Chances are, if your homestead sits anywhere north of Texas this year, you have seen a fresh blanket of snow or two coat your land. If you live near where I do, that blanket didn’t just fall, but has lasted for several weeks now (and counting). We all love the fluffy white stuff for our favorite wintertime traditions, such as snowman making, sledding and snowball fights, but how does your land feel about snowfall? read on for some fun facts about snow’s effects on your land, crops and overall yield.
Snow as a Hydration Solution
If you’ve ever spoken to a farmer or gardener, you’ll likely know that all rainfall is not equal, despite the number of inches it may produce. Several inches of rain that falls in an hour is far less beneficial than the same amount of water coming down over several, as that torrential downpour will mostly wash off the land–potentially even causing flash floods–instead of having the time to soak in and moisturize the soil. With snow, that latter tendency is exacerbated, leading to even more beneficial effect. Slow melting snow sitting atop a field will release moisture into the soil as it melts ever so slowly, creating incredibly fertile dirt.
How much water does snow actually have in it, however? The general rule of thumb is that 10 inches of snow holds about an inch of water, but the reality is a little more complex. How much water is retained in snow hinges largely on surface temperature when the snow is falling. The above is true for a ground that is just at or under freezing (~30-32 degrees Fahrenheit), but if the temperature is higher, the snow becomes wetter, making the ration closer to 8:1. Of course, if the ground (or likely the entire atmosphere) is much colder–say 20 degrees–the opposite occurs, and the ratio jumps to about 30:1 as the snow dries out. On the plus side, this makes it much lighter and easy to shovel!
While the majority of this benefit will be reaped in the springtime, when crops are gown and sown, cattle can find the snow useful while the weather is still grim. Unlike humans, who can become dehydrated by eating snow, as our organs have to work too hard to warm it, cattle can fulfill a significant amount of their hydration requirements with snow, though care should be used when first introducing them to the practice. Observe that they are actually taking advantage of the fluffy water, otherwise you could be parching the poor things, who have not yet figured out that snow=water. Snow should also not be too compacted, and certainly not icy for this to work.
Snow as a Sweater
Benefits go beyond simple hydration, too. While it may seem a tad counterintuitive, snow is an excellent insulator thanks to the air trapped inside of it. A mere two to four inches of snow can raise soil temperatures about five degrees. If the temperature is hovering right around freezing, this can be a significant boon, keeping the soil just warm enough to stay thawed.
For crops that are overwintered, like wheat, this insulation is a necessary component to keeping the crop alive throughout the cold winter months. Wheat needs at least three inches of snow for insulation in colder climes, with more–of course–being better.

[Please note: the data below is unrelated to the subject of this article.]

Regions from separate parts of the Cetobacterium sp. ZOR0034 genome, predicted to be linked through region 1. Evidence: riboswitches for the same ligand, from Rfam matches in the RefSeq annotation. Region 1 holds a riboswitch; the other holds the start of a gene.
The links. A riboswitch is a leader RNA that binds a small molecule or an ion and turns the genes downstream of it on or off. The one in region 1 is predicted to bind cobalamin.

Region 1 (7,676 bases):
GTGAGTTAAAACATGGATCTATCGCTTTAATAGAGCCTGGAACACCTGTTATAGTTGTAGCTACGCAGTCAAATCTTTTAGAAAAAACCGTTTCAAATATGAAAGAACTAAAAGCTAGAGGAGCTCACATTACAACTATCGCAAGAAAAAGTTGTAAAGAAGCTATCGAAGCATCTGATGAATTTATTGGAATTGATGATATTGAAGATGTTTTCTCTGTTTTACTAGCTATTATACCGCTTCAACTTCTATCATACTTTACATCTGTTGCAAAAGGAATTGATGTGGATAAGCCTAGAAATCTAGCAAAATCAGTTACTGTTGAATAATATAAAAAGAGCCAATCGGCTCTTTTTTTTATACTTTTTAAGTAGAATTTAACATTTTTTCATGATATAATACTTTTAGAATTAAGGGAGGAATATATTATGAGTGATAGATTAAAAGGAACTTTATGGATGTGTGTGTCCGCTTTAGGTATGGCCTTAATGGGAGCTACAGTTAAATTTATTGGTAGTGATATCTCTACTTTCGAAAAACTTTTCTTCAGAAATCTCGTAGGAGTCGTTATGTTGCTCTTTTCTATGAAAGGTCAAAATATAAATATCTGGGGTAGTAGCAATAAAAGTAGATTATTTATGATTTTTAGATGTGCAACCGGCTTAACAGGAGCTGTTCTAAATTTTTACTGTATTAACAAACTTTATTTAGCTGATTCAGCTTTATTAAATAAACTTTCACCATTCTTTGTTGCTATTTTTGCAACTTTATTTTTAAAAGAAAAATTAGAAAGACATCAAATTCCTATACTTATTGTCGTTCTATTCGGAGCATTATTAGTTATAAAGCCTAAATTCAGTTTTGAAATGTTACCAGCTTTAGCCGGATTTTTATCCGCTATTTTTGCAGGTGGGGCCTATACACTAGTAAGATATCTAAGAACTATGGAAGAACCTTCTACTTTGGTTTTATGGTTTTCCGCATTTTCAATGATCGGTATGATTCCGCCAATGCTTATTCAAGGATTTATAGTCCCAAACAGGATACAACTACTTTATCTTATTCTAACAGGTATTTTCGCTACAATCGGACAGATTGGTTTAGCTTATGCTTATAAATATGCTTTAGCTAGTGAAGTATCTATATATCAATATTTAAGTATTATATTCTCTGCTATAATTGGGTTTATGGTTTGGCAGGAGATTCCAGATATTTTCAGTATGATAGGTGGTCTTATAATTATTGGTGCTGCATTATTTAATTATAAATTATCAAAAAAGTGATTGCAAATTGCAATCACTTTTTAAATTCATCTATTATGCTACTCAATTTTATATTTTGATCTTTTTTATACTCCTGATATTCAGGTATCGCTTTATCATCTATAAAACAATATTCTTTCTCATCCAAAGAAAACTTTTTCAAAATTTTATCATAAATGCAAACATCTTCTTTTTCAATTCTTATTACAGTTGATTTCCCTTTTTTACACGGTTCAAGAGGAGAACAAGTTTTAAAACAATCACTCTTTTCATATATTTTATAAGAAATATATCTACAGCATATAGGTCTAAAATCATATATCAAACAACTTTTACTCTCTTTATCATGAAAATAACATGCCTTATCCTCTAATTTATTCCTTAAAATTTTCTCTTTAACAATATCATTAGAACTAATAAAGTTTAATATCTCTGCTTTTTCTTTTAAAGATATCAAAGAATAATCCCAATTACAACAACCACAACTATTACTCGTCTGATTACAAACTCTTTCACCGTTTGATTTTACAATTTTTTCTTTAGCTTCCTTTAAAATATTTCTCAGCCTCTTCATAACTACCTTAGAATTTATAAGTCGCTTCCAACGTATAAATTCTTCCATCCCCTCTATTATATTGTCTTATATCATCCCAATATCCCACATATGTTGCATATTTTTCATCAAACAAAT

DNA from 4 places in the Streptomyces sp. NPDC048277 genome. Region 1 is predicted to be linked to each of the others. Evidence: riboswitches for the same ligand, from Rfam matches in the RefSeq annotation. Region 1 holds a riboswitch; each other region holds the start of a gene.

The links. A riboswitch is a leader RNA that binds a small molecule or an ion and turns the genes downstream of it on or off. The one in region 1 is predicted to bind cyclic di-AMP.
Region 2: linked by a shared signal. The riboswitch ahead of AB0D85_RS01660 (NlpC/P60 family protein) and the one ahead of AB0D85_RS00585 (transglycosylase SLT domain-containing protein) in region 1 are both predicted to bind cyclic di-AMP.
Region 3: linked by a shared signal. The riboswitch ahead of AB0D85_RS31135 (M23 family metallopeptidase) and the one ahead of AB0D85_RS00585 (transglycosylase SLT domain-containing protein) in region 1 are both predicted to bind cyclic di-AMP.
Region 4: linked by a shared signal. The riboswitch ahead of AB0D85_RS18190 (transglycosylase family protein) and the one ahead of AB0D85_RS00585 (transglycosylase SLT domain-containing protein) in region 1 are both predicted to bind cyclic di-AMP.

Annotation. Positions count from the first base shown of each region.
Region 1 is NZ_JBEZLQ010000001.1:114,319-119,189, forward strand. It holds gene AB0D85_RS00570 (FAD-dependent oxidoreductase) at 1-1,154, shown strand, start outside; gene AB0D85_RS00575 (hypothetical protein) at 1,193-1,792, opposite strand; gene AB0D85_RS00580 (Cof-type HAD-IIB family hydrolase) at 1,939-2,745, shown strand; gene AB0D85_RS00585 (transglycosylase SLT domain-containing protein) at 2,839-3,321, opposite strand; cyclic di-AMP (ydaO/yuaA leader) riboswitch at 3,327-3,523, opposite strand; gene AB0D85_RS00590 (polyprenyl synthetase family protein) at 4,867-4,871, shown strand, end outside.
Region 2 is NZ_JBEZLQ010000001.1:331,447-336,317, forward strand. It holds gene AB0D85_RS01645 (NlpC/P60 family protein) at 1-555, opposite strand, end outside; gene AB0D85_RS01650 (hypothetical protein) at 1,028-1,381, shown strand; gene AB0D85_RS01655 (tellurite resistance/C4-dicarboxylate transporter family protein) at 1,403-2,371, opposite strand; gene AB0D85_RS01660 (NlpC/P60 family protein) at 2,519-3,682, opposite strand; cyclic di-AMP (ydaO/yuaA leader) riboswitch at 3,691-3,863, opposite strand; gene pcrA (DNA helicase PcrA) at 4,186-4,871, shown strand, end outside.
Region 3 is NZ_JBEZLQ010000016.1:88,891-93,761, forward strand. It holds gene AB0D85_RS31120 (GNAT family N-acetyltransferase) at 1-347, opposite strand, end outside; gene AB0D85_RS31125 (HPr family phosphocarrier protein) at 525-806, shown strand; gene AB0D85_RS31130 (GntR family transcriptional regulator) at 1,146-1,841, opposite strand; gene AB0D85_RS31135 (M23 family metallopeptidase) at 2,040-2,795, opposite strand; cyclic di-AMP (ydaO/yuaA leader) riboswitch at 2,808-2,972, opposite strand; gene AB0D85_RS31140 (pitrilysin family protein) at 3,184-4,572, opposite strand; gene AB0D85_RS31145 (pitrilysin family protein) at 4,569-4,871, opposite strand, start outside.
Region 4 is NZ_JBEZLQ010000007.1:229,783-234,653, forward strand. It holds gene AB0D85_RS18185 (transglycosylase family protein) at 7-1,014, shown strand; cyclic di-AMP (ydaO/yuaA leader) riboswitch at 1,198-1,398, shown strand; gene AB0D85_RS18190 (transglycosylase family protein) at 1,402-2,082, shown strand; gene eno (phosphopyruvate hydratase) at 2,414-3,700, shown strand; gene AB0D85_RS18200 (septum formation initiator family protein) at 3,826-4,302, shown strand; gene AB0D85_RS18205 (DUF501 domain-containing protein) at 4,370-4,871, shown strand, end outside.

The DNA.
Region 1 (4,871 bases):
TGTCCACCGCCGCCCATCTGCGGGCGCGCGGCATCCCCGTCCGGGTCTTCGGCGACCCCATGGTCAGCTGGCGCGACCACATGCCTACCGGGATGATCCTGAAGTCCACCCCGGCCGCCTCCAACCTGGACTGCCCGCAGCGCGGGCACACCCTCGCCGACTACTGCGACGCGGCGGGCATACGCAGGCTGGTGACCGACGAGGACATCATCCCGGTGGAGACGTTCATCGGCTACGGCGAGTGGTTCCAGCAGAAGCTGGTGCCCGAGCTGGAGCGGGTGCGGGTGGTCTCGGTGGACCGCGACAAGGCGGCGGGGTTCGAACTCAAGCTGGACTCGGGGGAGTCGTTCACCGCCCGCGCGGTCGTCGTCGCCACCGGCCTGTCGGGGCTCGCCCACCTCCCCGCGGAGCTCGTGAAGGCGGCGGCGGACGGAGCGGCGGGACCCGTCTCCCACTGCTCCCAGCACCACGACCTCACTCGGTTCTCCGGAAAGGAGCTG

Snow as Fertilizer
Finally, snow doesn’t just contribute to a soil’s H2O. Snowflakes trap dissolved organic nitrogen, ammonium and nitrate while plummeting through the atmosphere. Together with rain, it can provide up to 22 pounds of nitrogen per acre of soil, per year. Sure, this can’t totally replace a good fertilizer, but it sure can help it along.
So how does one go about keeping snow on your land, to better reap all these benefits. It turns out, there are quite a few methods to do so, some more labor intensive than others. If you live up in the great white north, where regular snowfall can be counted on, chances are you are already using one or more of the more serious options. Forest and shrub belts, buffer zones, contour farming, snow fences, snow nets and plowed snow ridges are just a few of these.
If you live a little further south, however, some of the easier methods may still yield enough retention of the occasional snow to be helpful. My personal favorite is allowing the stalks of crops to protrude through a field all winter. These do not have to be at their full height–they can be cut down as far as you wish–their main purpose is simply to trap snow around them instead of allowing it to blow off. A cover crop like rye can also help keep snow in place, though it will require waiting a bit to plant after mowing it down in the spring, as its decomposition will occupy the nutrients in your soil for a bit (primarily the nitrogen, I believe).
So this winter, whether you love or hate the white stuff, give some thanks when you see it coating your fields. While you may not appreciate it on your walk or windshield, it is an excellent way to keep your ground healthy and hydrated until growing season comes around again.
A humble homesteader based in an undisclosed location, Lars Drecker splits his time between tending his little slice of self-sustaining heaven, and bothering his neighbors to do his work for him. This is mainly the fault of a debilitating predilection for fishing, hunting, camping and all other things outdoors. When not engaged in any of the above activities, you can normally find him broken down on the side of the road, in some piece of junk he just “fixed-up.”